One group of buildings that did survive is tucked away beneath the city walls and is the old Jewish quarter now called the Barrio de San Antonio. The Jews were moved outside the walls in 1478 to a new area around Calle Pintores, near that horrific statue in fact. In 1479 there were 130 Jewish families in the city, a considerable proportion of the population of 2,000. By 1493 there were none, all having been expelled from Spain, or worse.

After a few years to let the dust settle, the aristocratic inhabitants of Caceres started building again, each palacio or casa more imposing than the last. So most of what you see is from this period that only lasted until around the end of the 16th Century by which time the riches from the Spanish colonies were drying up. Caceres then slept undisturbed for 300 years untouched by events around until, in 1949 the place became Spain's first listed heritage city.

So, the real Caceres. It is a city that was built to satisfy the vanity of a few noble families who deliberately removed all presence of what had gone before. People of lower orders were removed or kept outside the walls. It was, for its introverted inhabitants, a fantasy existence that offers the visitor today an opportunity to appreciate the vast gulf between the 'haves' and the 'have nots' during the 15th and 16th Centuries. You could imagine the atmosphere of the place being similar to the Queen's Court in 'Alice Through the Looking Glass', a total disregard for reality. But then, those nice yellow sandstone walls were actually maintained to keep reality on the outside and they still work.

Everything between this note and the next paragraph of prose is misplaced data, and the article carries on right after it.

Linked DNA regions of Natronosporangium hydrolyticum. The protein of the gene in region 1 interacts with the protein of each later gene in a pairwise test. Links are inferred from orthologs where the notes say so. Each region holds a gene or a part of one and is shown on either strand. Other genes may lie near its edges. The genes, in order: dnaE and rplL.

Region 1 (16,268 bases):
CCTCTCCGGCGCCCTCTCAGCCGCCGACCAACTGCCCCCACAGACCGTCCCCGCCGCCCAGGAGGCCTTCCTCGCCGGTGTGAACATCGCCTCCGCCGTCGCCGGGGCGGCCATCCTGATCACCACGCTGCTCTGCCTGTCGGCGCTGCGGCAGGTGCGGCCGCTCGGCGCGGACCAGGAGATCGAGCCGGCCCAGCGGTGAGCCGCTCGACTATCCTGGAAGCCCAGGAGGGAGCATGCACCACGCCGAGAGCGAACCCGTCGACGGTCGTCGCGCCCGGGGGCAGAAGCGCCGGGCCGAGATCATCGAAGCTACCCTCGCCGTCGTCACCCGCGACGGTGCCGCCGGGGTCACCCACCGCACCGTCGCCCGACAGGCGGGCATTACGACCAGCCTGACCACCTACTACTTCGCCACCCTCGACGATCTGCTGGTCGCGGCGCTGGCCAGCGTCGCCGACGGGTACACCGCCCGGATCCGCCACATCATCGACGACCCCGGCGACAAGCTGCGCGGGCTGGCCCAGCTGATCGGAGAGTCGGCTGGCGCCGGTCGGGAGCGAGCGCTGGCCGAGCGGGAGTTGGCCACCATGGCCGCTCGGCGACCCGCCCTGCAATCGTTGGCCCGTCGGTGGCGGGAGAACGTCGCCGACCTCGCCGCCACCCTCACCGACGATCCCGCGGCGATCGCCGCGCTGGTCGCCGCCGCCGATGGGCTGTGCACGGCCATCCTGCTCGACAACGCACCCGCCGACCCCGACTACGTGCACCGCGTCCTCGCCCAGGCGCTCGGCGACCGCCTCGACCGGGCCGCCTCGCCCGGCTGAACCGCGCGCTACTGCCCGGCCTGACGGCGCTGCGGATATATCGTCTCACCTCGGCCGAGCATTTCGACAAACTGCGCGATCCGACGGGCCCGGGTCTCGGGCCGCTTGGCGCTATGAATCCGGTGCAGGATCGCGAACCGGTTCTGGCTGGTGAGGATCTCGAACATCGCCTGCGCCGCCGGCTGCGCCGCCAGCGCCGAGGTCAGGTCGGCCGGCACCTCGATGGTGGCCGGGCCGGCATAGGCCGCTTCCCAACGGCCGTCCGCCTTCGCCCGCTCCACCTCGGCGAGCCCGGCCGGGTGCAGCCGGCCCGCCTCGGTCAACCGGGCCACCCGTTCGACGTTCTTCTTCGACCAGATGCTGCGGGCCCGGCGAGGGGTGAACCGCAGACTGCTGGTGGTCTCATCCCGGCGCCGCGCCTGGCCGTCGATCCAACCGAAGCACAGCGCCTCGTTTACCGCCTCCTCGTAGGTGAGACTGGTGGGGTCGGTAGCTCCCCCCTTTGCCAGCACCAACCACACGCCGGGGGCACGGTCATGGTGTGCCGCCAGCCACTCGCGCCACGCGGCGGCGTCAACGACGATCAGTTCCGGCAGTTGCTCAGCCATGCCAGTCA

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About the Author - Nick is the editor of a magazine on the Costa del Sol, Andalucia Life
Cáceres - capital of Cáceres province in Extremadura. Products of cork, leather, pottery, and cloth are made there. Cáceres was an important Roman colony. It fell to the Moors in the 8th century but was recaptured (1229) by Alfonso IX. The old town, on top of a hill and encircled by turreted walls, has many notable Roman and Moorish structures.
Caceres, Extremadura, A Walled Renaissance Town
In the centre of Extremadura, in Spain, is Caceres. A World Heritage Site since 1986 and declared a Place of Historical Artistic Interest, by Royal decree no less, in 1949, it held the promise of great things; and provided them, although not entirely what was expected.. read more
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Hotel Barcelo V Centenario, Cáceres
The modern Hotel Barcelo V Centenario is set in a quiet residential area, two kilometres from Caceres' historic centre with its squares and palaces, in northern Extremadura.  The Medieval Quarter of Caceres is two kilometres away and the Los Barruecos nature reserve is 10 kilometres from the hotel. Guests can enjoy a dip in the outdoor pool with its separate children's area. The pool is bordered by a terrace where barbecues are held during the summer months.  Business guests are well catered for with a business centre and fully-equipped conference rooms with capacity for up to 600 delegates. The hotel's a la carte restaurant offers a fusion of modern Spanish and regional Extremaduran dishes and has a wide selection of Spanish wines, while Las Americas serves Spanish and international dishes and healthy eating options.  The hotel's informal bar overlooks the gardens where guests can enjoy a pre-dinner drink or have a light snack, pastry or tapas. 
Husa Alcántara, Cáceres
Located in the centre of Cáceres, a few metres from the old quarter. We offer you our "Clavero" restaurant where you can taste a creative and varied cuisine, together with traditional Spanish products or renowned cheeses and wines made using traditional methods.  The hotel also offers a coffee shop, social room, convention rooms and parking.  The hotel offers 66 rooms, all of them with complete bathroom facilities, colour satellite TV, Canal Plus, mini-bar, air conditioning and heating.